These four principles are rejected by the Anti-Enlightenment, whose contempt for human rights and hatred of reason serve the project of establishing a hierarchical and heteronomous society.67 The Anti-Enlightenment opposes nationalism against human rights and rejects the idea of the unity of the human race and cosmopolitanism by proclaiming that particular communities, based on tradition or even ethnicity, are incompatible. It thus justifies the subjugation of one nation by another and of some human beings by others.
This conflict between the Enlightenment and Anti-Enlightenment is particularly relevant at a time when we are witnessing the awakening of nationalisms, the return of fanaticism and theocratic claims, and at a time when there is war in Europe, after the invasion of Ukraine by Russia. The distrust of channels of knowledge, i. e. the sciences, and the discrediting of democratic institutions, which are accused of being incapable of remedying market deregulation and reducing inequalities, also underlines the importance of referring to the Enlightenment. However, it is not enough to simply apply these principles to the current situation. Supplementation is required, as described above with human rights.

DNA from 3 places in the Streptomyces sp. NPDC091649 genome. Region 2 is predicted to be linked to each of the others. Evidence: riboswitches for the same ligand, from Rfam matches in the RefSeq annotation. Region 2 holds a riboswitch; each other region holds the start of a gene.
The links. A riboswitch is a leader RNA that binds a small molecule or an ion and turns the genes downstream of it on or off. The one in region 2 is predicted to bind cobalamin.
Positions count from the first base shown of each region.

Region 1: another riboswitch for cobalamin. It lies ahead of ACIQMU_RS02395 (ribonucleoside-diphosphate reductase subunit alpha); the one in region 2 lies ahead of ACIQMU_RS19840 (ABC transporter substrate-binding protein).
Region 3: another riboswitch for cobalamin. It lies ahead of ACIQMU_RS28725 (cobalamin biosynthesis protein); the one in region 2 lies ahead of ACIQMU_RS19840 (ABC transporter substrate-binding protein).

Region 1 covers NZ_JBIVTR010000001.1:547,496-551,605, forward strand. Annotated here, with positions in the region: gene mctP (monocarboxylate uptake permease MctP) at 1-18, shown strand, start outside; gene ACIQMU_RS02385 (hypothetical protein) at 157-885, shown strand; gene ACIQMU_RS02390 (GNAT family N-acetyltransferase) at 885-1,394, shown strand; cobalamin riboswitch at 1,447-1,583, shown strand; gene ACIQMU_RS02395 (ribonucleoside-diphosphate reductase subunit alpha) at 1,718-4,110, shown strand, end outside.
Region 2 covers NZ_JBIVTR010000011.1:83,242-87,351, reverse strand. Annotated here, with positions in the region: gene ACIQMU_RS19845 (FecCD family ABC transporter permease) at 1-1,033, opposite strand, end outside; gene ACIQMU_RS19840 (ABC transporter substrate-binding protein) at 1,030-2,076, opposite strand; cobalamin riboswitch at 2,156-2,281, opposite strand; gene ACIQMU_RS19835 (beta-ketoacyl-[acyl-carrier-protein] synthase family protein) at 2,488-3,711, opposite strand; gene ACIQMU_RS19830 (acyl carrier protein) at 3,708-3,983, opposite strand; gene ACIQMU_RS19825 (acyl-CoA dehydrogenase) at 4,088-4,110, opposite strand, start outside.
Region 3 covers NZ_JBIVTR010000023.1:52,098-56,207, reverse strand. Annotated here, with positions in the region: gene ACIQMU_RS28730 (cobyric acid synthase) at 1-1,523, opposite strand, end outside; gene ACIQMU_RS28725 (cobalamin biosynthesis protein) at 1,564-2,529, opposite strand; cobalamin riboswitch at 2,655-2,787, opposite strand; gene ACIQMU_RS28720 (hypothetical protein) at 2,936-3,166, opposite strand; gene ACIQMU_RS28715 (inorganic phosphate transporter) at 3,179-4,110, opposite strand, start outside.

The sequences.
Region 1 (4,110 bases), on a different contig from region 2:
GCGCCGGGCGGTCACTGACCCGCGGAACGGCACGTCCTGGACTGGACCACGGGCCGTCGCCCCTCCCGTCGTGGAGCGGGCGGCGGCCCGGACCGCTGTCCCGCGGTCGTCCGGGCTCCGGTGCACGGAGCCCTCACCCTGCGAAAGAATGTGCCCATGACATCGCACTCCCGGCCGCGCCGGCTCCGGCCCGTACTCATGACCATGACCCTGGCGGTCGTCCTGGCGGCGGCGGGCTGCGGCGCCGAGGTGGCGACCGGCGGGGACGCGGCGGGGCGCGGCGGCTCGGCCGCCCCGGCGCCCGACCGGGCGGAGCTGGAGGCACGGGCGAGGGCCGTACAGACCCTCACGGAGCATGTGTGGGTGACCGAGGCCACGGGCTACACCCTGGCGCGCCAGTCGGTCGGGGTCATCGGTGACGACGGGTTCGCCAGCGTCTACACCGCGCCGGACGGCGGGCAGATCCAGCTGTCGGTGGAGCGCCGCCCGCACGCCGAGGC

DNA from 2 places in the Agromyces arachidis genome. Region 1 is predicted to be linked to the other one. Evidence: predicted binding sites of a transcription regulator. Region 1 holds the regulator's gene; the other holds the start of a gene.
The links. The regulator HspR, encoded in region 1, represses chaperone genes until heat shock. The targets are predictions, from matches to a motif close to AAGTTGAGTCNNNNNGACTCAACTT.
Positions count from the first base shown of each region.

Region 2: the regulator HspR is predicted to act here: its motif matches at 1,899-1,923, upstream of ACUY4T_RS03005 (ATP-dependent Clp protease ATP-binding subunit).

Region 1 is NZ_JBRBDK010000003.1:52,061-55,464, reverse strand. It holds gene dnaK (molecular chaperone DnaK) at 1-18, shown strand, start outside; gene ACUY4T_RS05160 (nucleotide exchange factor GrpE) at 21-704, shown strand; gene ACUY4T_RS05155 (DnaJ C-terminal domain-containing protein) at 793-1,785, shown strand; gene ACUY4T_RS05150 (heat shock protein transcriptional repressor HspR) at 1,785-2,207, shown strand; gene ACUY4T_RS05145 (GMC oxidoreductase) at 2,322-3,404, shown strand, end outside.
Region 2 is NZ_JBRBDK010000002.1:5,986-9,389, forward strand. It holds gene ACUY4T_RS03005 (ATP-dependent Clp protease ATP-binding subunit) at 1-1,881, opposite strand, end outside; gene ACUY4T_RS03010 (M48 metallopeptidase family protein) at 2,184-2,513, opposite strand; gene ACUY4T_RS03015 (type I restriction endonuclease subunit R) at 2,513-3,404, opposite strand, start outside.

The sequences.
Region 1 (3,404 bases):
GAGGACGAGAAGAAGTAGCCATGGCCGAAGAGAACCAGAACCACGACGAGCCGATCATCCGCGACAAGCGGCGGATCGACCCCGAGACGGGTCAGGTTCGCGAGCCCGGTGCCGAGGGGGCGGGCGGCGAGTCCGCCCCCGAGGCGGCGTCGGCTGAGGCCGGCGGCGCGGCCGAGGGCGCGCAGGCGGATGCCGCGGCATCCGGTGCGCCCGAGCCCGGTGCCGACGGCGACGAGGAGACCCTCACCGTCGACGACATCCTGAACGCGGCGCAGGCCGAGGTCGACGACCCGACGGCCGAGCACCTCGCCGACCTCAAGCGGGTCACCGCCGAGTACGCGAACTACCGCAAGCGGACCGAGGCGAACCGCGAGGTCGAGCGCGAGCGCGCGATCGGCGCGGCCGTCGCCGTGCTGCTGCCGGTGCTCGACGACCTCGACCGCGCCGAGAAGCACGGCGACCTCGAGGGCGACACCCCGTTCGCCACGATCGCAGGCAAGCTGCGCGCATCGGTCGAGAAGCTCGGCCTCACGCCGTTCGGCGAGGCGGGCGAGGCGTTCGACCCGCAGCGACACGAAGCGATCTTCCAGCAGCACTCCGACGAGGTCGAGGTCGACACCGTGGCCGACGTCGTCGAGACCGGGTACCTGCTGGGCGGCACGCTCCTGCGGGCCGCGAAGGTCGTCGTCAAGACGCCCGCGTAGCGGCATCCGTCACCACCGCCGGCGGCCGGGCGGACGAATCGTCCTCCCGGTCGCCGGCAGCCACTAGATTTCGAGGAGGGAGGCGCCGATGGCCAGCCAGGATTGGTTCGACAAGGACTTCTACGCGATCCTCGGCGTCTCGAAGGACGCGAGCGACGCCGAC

In general, the former Enlightenment anthropology needs to be supplemented with the taking into account of our earthly condition and vulnerability. This leads to a reconfiguration of autonomy in light of our dependence on nature and other beings. Moreover, this Enlightenment is new because of the epistemological and technological ruptures existing between the eighteenth century and today, but also and above all because it is born after the eclipse of the Enlightenment due to the tragedies of the 20th century and postmodern critiques.
Daring to speak of Enlightenment today requires being aware of the blind spots and errors of the past Enlightenment.68 However, postmodernists must not be confused with the Anti-Enlightenment: Far from rejecting the Enlightenment project of emancipation and its ideal of justice, feminists and post-colonialists rightly show that it has been unable to keep its promises of a more inclusive society. Their critiques should be taken seriously: the past Enlightenment has defended a false universalism by using so-called universal principles to hide the desire to impose a hegemonic lifestyle on other cultures.